My ten years has not been wasted and I’ve learned more than can be captured here in this blog! Here; I’ll focus on some of my 'stand out' learning moments and hope that it sparks a light in you that says keep going. Earn, learn and move on While this seems obvious to many, it can be easy to sacrifice learning opportunities for the safety of a regular pay check. The lure of high financial rewards that allows you to ‘live your best life’ can be very attractive and seductive. The mundanity of routine, no added value and little opportunity for autonomy or innovation may seem attractive. You need to be careful and consciously think about the degree to which it might restrict what you have to offer to that next career/employer….short term joy long term impact! Keep your learning head fresh! At the beginning, I assessed every single opportunity by asking myself ‘what can I learn here, what skills will this job give me that I can use in the future?’ My strategy of focusing on transferable skills has worked very well and has allowed me to make steady progress in my professional development; each job being a step forward in my personal and professional development. Everything and everyone is your teacher. It’s easy to get caught up in the frustration of underperforming and unsupportive colleagues and poor management. It was incredibly difficult to navigate, however these experiences provided me a point of reference to acknowledge and understand the power of encountering great managers and peers. At the end of those ‘not so great’ experiences I had much greater clarity and knowledge about what I didn’t want to repeat in my own practice and importantly where I needed to go to get the skills/experience I needed to add to my toolkit. Diversify your work experiences While I started my career in education and social care, I did joined 4 different SMEs. These organisations helped me to identify my work tribe, grow my skills and find my work passion. As a new graduate we are more interested in rushing directly to put into practice what we’ve spent the last 4 years learning about. Building a diverse career experience will not only prepare you to be change oriented but it may just bring out a strength, skill set and passion you never would have known you had. Using myself as an example, Social Care has always been my career path of choice but I’ve found myself leveraging my partnerships and communication skills for organisational stakeholder engagement, in ways that make my experience and perspective unique and valuable; I created my own niche skill set. I would never have been able to embark on my freelance journey without being open to those diverse career experiences early on. I also believe the diversity of cross functional experiences I’ve had, have also made me more successful because I have empathy and an informed perspective from different areas of the business and how they connect or are co-dependent. The last 16 months spent freelancing, have been be one of the best moments of my professional life, despite the challenges of doing so in the midst of a pandemic. When I experienced a covid19 redundancy at the end of being furloughed, I was forced into being open to new challenges, to shake things up and take some calculated risks. I’m glad that I did take those risks - they have propelled me into my now, and will I believe become easier as I progress in my career. Why; because I’ve learned how to be flexible and responsive to what’s going on around me early, rather than purely reacting…let’s face it though, from time to time things just happen outside of your control and we have to exercise resilience and with good support; press on. As we get older, our responsibilities increase and the stakes get higher so it’s normal that we become more risk averse. Starting young helps to make challenges less daunting later. Gaps vs strengths. We can spend a lot of time working on our weaknesses to close developmental or skills gaps that we have. Although I agree this is important to establish a well-rounded and successful career, I think it’s even more valuable to not only fine tune your strengths but to force yourself to use them in unconventional ways. Relying solely on your strongest skills can be risky in a world of work where their usefulness is linked to your sector, the job and your own personal growth; generally estimated at 5 years.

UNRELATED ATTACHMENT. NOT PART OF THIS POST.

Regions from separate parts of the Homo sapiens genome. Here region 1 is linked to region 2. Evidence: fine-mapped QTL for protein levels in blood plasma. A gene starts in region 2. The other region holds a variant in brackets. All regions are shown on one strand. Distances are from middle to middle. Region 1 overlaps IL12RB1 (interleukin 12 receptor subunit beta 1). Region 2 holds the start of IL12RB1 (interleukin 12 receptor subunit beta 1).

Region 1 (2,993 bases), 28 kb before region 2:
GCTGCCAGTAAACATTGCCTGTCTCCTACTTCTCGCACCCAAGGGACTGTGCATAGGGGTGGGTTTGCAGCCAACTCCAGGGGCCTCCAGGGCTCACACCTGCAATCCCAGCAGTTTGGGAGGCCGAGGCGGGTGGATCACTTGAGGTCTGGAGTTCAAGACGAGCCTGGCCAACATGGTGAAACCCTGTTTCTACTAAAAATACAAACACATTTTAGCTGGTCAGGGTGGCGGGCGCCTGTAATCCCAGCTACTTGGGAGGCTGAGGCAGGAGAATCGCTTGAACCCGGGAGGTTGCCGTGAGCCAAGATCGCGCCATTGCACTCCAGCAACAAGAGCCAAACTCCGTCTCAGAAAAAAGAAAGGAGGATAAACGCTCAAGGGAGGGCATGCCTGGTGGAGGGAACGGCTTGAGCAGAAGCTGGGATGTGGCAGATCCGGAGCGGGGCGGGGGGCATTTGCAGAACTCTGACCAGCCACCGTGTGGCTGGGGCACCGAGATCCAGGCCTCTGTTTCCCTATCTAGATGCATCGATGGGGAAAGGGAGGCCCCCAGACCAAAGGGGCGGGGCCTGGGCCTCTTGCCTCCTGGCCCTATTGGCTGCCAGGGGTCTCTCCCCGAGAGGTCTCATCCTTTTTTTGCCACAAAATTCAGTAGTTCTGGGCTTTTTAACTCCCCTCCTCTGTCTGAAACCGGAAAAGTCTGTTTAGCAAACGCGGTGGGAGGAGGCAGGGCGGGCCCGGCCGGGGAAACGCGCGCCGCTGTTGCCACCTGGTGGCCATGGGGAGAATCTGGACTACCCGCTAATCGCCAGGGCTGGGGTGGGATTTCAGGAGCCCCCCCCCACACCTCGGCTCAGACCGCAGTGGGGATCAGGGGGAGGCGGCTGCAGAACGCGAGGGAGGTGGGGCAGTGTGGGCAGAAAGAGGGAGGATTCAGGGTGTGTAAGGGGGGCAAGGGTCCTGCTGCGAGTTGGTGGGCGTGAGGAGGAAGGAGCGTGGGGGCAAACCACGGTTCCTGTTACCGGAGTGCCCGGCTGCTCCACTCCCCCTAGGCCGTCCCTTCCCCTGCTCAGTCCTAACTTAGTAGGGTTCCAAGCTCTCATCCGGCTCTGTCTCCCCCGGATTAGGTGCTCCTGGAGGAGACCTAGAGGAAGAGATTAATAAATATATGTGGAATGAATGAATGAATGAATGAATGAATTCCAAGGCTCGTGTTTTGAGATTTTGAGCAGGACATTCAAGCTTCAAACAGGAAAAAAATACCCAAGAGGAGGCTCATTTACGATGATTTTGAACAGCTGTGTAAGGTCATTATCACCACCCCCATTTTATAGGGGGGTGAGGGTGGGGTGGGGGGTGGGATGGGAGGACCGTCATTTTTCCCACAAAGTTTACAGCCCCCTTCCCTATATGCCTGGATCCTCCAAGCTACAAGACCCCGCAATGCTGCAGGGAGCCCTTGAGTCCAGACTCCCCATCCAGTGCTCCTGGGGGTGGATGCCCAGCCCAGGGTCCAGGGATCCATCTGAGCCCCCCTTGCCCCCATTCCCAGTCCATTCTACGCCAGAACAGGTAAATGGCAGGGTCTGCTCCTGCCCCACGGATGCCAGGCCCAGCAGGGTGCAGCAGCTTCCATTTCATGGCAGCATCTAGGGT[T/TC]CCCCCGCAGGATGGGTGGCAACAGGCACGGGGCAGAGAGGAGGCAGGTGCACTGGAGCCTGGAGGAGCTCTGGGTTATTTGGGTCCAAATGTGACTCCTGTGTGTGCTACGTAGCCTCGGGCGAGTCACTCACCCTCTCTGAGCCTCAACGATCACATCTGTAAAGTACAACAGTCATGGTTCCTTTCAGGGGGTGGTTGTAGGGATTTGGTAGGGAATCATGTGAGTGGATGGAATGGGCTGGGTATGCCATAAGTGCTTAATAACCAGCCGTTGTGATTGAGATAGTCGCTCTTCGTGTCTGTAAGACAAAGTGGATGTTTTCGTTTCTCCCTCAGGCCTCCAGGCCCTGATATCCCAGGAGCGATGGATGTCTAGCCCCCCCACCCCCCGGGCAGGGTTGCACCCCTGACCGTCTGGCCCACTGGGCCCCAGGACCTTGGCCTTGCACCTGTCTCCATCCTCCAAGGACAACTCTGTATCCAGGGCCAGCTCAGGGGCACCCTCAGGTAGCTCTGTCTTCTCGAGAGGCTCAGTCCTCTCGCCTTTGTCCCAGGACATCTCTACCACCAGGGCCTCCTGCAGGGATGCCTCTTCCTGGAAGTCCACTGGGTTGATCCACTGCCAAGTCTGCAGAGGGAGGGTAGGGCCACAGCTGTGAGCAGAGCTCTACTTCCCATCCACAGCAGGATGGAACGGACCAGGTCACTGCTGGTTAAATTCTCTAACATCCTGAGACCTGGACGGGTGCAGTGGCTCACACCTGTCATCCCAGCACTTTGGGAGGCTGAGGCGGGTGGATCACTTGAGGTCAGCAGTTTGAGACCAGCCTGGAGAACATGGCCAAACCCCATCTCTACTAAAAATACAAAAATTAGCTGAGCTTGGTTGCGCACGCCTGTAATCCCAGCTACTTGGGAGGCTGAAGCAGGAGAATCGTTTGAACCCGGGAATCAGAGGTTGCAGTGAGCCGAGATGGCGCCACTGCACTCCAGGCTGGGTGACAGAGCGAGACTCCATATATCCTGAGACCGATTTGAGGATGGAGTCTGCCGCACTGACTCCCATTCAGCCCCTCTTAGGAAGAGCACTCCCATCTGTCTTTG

Stephen Covey Seven Habits of Highly Effective People, talks about sharpening the saw! Seek to achieve balance and invest in all of who you are as a whole person. Actively look for opportunities to use your strengths in slightly new and unexpected ways or more specifically in new roles or departments is a great way to differentiate yourself and build a strong career profile, that allows you to move between different functions, locations etc. with only 1 degree of separation. Don’t reinvent the wheel from scratch, just look for different ways to use the same tools; embodied in you. Values. Don’t sacrifice your personal values for anyone. It’s easy sometimes for career driven people to mimic behaviours and values of those who are successful, whether they are desirable or not. We often think if they are successful, I have to be like them to get there. Although mimicking is human nature and leaders are strong examples and inspiration, it’s important to stay true to your style and your values. Find other things to mimic like processes or tactics and approaches but don’t change who you are. Personal and professional Integrity is often hard won, easily lost and hard to repair - so be clear and honest about what your hard borders are; particularly with yourself. Use your voice. I’m not one to shy away from uncomfortable conversations, especially when I’ve seen injustice at play. There are still times where I reflect; I didn’t speak up enough for myself as much as I did for others. There’s always a professional and acceptable way to approach even the most intimidating or difficult conversations provided you are respectful, professional, and you limit emotion. If you have a solid business case and you focus not only on what you want but what’s in it for the business, your manager, or your team, there’s virtually nothing you can’t ask for. Go in to every discussion or negotiation prepared for both the desired outcome and the undesired outcome. I wish I had learned this earlier in my career whether it was securing recognition or being considered for promotion, these are conversations that will only get easier with time.